In his previous role of Defence Secretary under George Bush snr, Dick Cheney had created the conditions for KBR’s massive defence contract by pairing down the logistical wing of the armed forces. This not only freed up troops to do the fighting, it was also a handy PR tool whenever the US sent forces abroad as more contractors meant a more palatable troop number count. When appointed CEO, he got the company into the Balkans theatre of operations and earned $2 billion for the company. In his tenure, KBR’s government contracts doubled. But he also left problems. He claimed ignorance of the merger partner Dresser’s entanglement in Iraq’s Oil for Food program. When he left to become Bush jnr’s running mate, he left with a golden parachute payment and cashed in stock options of more than $30 million.

By 2001, KBR had their second Vice President in their pocket. They won the contract to build Guantanamo Bay detention centre, built Afghan bases in Kandahar and Bagram and were ready to follow the troops into Iraq. Unsurprisingly they won a $1.2 billion contract to repair the southern Iraqi oilfields. But there was trouble brewing. A Dresser subsidiary was fighting off bankruptcy over asbestos claims. KBR was under fire for its huge ‘no bid’ contracts and Cheney’s lingering ties to the company. They were accused in congress of inflating prices for importing gasoline into Iraq.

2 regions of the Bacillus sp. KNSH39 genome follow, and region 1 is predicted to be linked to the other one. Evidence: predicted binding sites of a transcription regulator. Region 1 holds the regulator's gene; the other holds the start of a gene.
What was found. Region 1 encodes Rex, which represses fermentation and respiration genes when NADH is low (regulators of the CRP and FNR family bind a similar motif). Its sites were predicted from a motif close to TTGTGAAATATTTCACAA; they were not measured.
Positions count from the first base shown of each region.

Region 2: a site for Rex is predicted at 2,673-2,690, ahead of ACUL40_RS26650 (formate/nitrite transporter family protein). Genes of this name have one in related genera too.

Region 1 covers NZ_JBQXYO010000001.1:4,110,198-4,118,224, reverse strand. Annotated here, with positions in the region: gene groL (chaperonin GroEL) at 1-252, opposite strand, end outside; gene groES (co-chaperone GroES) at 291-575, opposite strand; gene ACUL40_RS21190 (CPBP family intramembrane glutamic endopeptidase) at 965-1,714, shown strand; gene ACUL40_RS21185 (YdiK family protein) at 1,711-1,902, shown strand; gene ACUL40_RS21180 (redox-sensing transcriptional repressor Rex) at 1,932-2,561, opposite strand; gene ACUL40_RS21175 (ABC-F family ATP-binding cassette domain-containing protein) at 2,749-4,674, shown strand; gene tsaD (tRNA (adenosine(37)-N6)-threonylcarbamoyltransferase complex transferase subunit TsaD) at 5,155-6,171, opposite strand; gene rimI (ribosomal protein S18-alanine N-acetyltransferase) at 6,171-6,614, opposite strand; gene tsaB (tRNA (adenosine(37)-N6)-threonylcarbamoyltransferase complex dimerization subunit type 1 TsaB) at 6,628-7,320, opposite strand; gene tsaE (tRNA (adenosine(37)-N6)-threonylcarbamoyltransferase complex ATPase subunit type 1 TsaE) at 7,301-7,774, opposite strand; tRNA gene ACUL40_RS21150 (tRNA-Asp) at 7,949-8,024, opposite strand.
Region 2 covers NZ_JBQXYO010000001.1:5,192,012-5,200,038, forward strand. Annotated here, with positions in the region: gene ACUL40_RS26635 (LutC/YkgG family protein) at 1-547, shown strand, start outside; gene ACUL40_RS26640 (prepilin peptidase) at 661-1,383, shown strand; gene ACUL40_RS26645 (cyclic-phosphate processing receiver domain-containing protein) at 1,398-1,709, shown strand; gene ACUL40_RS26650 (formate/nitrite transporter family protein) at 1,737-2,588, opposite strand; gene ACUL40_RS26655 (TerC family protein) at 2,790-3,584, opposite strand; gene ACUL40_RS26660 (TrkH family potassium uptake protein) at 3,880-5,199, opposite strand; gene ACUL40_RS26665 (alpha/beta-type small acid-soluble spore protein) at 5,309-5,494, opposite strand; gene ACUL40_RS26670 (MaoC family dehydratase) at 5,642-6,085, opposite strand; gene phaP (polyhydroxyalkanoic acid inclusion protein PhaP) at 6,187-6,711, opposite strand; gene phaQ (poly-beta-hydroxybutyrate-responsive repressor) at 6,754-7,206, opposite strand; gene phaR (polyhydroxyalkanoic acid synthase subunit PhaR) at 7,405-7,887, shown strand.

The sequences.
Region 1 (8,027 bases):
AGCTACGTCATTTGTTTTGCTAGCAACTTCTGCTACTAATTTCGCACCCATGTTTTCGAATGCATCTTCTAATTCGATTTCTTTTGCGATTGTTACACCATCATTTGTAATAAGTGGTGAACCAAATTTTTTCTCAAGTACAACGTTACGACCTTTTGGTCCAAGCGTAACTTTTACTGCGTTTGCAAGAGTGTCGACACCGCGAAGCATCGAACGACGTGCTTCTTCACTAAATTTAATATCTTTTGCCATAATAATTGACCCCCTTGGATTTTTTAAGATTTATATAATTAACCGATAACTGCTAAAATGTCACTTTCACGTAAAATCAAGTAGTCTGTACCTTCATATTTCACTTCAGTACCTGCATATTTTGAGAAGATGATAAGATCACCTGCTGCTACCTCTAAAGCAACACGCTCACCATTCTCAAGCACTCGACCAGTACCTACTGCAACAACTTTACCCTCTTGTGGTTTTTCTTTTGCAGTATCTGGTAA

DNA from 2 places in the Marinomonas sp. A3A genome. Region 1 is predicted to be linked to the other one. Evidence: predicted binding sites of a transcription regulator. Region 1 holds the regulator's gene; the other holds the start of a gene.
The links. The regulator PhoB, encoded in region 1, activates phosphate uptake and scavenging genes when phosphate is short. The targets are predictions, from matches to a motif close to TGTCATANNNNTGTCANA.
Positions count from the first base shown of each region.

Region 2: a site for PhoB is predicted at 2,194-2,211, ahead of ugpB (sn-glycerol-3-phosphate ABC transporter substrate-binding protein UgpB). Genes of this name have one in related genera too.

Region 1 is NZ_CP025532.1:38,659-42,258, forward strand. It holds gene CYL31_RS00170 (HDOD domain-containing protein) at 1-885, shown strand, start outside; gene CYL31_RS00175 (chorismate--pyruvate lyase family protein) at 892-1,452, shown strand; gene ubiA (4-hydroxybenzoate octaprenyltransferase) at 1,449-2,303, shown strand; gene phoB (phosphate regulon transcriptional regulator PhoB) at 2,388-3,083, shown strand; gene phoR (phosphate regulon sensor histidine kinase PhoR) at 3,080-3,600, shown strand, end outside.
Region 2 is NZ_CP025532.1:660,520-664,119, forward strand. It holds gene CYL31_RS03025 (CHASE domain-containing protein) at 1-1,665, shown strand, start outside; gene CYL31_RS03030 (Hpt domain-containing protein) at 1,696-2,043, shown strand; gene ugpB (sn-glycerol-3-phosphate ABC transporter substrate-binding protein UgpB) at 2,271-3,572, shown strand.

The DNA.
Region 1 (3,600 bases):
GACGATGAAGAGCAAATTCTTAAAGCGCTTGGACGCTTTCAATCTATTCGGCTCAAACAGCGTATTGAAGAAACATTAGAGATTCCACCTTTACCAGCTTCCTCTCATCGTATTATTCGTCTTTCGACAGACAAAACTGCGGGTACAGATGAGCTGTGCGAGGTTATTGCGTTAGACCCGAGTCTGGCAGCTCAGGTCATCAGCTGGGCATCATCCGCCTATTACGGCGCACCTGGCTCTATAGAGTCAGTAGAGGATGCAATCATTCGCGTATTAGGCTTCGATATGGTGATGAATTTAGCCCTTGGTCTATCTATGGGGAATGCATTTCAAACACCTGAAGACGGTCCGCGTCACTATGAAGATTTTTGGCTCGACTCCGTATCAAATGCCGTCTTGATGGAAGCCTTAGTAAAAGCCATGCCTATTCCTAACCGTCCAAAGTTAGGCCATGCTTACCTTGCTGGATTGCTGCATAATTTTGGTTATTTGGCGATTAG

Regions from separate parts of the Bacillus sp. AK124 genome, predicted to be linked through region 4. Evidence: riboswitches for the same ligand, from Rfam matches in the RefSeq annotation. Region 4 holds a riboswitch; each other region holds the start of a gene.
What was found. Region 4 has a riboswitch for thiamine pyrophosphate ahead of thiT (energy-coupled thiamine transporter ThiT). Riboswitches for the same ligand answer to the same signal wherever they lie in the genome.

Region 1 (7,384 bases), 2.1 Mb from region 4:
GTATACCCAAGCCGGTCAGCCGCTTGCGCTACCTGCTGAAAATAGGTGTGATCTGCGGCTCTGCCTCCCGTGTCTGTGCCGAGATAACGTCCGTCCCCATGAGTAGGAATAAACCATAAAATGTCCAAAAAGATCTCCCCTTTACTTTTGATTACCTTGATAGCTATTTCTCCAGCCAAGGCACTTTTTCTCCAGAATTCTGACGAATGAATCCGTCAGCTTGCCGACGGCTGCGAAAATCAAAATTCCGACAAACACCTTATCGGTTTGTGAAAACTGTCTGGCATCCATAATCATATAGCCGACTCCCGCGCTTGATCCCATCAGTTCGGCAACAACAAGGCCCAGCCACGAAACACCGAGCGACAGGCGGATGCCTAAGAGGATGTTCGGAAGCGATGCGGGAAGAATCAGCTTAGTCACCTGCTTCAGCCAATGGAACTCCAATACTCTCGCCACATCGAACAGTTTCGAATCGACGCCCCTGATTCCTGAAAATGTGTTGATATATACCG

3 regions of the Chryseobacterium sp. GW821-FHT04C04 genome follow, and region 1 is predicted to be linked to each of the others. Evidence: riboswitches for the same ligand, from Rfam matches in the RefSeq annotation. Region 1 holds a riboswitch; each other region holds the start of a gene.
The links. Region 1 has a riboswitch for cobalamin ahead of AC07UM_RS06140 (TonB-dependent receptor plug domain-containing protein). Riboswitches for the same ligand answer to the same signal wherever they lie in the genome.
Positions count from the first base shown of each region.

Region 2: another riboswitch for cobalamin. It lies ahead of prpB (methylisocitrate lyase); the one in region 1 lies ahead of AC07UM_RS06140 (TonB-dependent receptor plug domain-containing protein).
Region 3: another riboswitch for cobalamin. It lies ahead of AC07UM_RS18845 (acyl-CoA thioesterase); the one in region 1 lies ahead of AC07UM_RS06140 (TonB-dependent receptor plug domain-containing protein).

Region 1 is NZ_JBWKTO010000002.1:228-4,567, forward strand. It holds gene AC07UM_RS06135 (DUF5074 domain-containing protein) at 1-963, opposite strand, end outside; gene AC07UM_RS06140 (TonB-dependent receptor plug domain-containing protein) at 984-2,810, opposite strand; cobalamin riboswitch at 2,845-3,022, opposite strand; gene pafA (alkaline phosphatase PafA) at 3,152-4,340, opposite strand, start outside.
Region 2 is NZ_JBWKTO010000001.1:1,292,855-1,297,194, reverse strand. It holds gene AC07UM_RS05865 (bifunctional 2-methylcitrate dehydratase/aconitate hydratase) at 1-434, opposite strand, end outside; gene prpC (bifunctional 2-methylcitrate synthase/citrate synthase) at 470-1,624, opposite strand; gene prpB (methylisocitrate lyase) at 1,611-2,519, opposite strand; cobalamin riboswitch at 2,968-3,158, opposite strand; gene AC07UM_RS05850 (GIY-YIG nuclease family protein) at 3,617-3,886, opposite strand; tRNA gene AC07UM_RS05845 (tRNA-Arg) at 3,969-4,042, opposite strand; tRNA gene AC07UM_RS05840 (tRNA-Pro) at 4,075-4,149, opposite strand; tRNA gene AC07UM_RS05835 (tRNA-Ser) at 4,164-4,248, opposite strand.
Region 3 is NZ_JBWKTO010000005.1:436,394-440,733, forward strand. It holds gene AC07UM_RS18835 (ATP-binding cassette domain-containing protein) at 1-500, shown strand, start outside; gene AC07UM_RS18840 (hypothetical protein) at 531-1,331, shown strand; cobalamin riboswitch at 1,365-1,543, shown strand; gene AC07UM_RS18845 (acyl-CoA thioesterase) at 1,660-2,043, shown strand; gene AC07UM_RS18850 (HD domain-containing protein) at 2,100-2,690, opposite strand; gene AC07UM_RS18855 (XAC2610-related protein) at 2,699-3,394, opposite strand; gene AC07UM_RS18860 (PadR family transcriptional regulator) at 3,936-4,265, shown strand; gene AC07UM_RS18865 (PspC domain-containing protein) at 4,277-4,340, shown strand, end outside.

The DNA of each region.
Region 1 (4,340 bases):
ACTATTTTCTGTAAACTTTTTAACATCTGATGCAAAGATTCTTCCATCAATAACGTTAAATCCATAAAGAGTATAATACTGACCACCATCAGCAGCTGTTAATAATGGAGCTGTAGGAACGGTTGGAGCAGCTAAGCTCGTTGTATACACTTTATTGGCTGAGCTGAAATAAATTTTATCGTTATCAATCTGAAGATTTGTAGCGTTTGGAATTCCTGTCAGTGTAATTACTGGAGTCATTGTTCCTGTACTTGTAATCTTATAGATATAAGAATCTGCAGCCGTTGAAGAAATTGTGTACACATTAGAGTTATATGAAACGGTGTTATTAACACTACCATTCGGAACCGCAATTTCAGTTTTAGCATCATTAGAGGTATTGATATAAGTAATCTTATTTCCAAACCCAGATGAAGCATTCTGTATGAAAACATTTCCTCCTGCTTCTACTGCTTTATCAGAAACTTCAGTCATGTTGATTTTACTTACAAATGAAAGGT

Halliburton responded to the crisis by moving their corporate HQ to Dubai and divesting ownership of KBR. In February 2007, Halliburton announced it had approved the plan to dispose of its KBR assets through a split-off exchange offer to Halliburton’s stockholders. Today KBR employs 50,000 people worldwide and remains the world’s largest defence services providers. Bush and Cheney’s “wargasms” have been very good for business.

1 comment:

Anonymous said...